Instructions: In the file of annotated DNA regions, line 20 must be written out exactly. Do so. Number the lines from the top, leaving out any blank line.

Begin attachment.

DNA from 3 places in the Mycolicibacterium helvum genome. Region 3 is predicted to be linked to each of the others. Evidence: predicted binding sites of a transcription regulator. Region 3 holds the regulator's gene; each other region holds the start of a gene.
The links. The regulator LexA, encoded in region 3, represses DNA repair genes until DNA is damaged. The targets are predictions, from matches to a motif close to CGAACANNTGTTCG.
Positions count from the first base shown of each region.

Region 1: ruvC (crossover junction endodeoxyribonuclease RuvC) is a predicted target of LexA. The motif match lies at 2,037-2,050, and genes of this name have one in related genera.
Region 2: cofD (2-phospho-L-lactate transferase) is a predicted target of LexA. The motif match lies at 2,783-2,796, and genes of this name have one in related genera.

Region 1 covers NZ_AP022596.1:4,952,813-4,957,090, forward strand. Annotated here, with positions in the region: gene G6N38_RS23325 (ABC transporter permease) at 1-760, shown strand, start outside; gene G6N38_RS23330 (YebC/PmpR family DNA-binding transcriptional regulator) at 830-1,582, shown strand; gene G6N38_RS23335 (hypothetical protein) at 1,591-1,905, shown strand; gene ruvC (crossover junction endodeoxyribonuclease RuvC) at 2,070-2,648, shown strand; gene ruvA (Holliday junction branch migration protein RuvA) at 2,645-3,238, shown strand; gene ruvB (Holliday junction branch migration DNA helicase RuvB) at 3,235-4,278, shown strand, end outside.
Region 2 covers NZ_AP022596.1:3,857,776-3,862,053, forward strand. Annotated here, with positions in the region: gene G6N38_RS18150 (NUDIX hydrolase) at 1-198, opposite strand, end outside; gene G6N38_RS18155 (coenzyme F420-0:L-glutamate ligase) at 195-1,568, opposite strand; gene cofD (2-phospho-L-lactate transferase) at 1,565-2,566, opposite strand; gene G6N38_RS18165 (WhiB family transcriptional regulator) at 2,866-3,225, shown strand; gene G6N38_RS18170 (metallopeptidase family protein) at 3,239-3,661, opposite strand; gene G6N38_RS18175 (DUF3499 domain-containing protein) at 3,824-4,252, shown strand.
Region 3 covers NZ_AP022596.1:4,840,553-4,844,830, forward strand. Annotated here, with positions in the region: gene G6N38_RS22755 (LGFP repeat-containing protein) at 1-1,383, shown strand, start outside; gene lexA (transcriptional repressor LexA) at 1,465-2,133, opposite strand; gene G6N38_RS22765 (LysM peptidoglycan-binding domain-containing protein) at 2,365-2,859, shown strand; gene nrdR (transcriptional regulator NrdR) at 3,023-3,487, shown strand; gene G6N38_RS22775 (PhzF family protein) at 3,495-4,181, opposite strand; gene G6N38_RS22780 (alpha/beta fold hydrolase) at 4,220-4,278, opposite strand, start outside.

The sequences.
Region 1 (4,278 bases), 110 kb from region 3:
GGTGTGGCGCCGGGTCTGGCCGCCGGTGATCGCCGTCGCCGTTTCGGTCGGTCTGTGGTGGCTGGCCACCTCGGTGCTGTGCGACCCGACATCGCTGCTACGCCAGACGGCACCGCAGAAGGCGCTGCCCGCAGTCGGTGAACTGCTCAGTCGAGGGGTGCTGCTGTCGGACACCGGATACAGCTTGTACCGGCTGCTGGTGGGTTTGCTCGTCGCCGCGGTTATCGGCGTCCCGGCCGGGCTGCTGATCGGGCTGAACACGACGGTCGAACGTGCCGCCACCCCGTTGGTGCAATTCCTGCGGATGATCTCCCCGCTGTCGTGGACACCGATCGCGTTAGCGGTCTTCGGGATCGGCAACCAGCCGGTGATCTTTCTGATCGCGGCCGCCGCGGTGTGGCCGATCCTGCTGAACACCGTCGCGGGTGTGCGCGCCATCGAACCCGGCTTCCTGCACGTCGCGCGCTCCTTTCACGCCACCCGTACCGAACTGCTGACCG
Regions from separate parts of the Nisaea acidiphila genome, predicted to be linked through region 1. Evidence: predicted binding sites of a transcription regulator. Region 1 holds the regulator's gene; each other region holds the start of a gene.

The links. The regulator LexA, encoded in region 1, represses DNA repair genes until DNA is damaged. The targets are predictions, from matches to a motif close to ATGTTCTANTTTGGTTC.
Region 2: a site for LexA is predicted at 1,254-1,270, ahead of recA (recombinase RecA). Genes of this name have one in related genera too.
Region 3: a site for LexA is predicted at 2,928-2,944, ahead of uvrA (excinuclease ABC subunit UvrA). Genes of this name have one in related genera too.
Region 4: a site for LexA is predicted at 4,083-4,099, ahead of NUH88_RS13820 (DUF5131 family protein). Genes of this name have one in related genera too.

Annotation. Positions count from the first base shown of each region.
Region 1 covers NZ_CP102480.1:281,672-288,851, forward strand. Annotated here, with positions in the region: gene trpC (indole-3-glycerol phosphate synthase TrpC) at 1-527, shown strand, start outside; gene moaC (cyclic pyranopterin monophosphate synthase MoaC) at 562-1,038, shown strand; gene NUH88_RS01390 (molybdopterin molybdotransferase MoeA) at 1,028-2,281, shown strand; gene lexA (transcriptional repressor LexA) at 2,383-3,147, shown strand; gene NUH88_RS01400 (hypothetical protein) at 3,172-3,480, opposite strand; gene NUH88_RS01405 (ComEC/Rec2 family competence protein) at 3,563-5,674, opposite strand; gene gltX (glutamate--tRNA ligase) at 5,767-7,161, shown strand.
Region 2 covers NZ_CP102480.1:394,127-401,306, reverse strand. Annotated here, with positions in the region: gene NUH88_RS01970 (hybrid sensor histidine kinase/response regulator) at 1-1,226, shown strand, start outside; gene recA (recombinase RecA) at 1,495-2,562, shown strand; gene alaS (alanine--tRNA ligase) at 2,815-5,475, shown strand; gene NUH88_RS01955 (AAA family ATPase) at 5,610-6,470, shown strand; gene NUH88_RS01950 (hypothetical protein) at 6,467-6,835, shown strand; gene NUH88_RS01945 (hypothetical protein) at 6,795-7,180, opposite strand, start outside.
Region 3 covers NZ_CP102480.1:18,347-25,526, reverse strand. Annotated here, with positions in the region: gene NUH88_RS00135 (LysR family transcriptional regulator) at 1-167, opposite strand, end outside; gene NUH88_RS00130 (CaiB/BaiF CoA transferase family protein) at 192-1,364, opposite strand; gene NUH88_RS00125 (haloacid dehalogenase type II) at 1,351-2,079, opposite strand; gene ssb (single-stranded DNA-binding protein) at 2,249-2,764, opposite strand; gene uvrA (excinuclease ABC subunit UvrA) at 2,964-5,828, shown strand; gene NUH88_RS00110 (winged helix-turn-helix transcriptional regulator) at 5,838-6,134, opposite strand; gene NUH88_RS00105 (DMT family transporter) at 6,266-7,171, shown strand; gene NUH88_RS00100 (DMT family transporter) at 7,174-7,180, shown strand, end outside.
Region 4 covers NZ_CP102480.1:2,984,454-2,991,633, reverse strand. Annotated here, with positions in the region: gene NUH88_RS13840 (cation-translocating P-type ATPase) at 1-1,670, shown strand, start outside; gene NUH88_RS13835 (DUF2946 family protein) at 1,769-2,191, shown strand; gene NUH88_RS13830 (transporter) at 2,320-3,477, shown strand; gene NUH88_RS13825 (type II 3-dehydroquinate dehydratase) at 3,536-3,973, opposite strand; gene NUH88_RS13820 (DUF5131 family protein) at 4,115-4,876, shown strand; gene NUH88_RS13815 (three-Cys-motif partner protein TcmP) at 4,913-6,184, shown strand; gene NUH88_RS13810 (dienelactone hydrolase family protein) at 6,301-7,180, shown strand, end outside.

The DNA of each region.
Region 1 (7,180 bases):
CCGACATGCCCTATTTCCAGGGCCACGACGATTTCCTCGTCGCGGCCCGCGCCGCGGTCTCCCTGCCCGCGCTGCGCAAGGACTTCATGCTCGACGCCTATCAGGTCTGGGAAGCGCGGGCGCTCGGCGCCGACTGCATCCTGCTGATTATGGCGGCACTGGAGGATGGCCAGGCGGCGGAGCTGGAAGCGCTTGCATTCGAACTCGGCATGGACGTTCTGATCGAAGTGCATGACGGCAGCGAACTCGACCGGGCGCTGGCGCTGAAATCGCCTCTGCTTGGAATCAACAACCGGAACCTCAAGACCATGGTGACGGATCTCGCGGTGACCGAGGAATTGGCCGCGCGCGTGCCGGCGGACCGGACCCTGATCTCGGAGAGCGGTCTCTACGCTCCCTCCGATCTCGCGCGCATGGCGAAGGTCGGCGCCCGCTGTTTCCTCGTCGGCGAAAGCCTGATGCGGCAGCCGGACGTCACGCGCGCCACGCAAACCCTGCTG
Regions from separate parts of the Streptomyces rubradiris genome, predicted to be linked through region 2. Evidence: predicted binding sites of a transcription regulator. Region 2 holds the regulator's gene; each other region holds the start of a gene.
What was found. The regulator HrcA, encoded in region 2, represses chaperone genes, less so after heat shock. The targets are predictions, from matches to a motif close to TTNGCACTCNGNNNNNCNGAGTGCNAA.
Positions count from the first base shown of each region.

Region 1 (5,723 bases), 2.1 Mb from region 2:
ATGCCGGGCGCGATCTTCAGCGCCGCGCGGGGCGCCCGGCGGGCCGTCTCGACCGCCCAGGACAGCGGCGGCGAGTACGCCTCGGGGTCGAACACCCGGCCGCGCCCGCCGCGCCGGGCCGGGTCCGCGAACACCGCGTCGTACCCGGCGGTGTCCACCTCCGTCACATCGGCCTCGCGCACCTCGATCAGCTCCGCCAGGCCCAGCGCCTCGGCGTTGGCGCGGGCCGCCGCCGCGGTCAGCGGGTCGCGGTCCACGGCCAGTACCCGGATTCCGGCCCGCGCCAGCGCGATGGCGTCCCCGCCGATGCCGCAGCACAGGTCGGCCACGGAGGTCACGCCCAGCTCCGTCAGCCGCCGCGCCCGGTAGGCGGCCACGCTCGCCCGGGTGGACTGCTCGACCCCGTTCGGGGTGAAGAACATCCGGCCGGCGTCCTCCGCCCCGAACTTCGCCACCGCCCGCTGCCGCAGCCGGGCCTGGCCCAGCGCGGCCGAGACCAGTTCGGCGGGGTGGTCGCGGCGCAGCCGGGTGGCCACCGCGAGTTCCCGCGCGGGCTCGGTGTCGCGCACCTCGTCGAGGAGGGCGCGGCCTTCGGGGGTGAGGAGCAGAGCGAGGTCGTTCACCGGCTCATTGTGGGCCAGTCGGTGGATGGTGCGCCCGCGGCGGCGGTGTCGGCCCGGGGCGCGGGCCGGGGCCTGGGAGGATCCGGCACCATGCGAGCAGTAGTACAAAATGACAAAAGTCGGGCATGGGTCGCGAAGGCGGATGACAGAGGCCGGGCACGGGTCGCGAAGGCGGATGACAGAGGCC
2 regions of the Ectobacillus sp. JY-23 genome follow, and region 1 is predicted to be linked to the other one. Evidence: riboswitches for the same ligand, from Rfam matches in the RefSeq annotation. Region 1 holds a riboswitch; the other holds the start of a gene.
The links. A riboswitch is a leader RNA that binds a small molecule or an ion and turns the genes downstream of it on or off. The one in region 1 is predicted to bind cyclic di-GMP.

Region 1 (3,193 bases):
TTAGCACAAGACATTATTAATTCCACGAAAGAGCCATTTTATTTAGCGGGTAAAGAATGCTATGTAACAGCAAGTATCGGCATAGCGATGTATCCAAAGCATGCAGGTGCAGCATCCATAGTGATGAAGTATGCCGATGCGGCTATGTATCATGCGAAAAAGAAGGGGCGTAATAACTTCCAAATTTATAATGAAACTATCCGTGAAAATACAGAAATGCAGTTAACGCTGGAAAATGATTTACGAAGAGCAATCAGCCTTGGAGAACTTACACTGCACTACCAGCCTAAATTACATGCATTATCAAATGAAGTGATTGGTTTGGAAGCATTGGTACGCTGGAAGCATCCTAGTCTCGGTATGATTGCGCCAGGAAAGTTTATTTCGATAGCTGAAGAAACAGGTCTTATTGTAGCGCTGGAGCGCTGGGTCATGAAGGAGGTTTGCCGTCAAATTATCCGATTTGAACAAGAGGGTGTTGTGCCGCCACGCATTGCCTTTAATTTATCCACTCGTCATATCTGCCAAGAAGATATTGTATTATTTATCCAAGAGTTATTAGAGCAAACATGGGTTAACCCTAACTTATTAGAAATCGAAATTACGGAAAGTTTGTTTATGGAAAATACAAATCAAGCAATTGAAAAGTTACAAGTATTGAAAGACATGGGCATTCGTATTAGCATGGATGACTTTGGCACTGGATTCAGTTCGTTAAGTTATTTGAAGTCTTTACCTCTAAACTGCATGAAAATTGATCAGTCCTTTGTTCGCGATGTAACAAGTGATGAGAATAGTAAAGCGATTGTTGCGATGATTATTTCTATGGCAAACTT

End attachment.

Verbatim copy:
Region 3 covers NZ_CP102480.1:18,347-25,526, reverse strand. Annotated here, with positions in the region: gene NUH88_RS00135 (LysR family transcriptional regulator) at 1-167, opposite strand, end outside; gene NUH88_RS00130 (CaiB/BaiF CoA transferase family protein) at 192-1,364, opposite strand; gene NUH88_RS00125 (haloacid dehalogenase type II) at 1,351-2,079, opposite strand; gene ssb (single-stranded DNA-binding protein) at 2,249-2,764, opposite strand; gene uvrA (excinuclease ABC subunit UvrA) at 2,964-5,828, shown strand; gene NUH88_RS00110 (winged helix-turn-helix transcriptional regulator) at 5,838-6,134, opposite strand; gene NUH88_RS00105 (DMT family transporter) at 6,266-7,171, shown strand; gene NUH88_RS00100 (DMT family transporter) at 7,174-7,180, shown strand, end outside.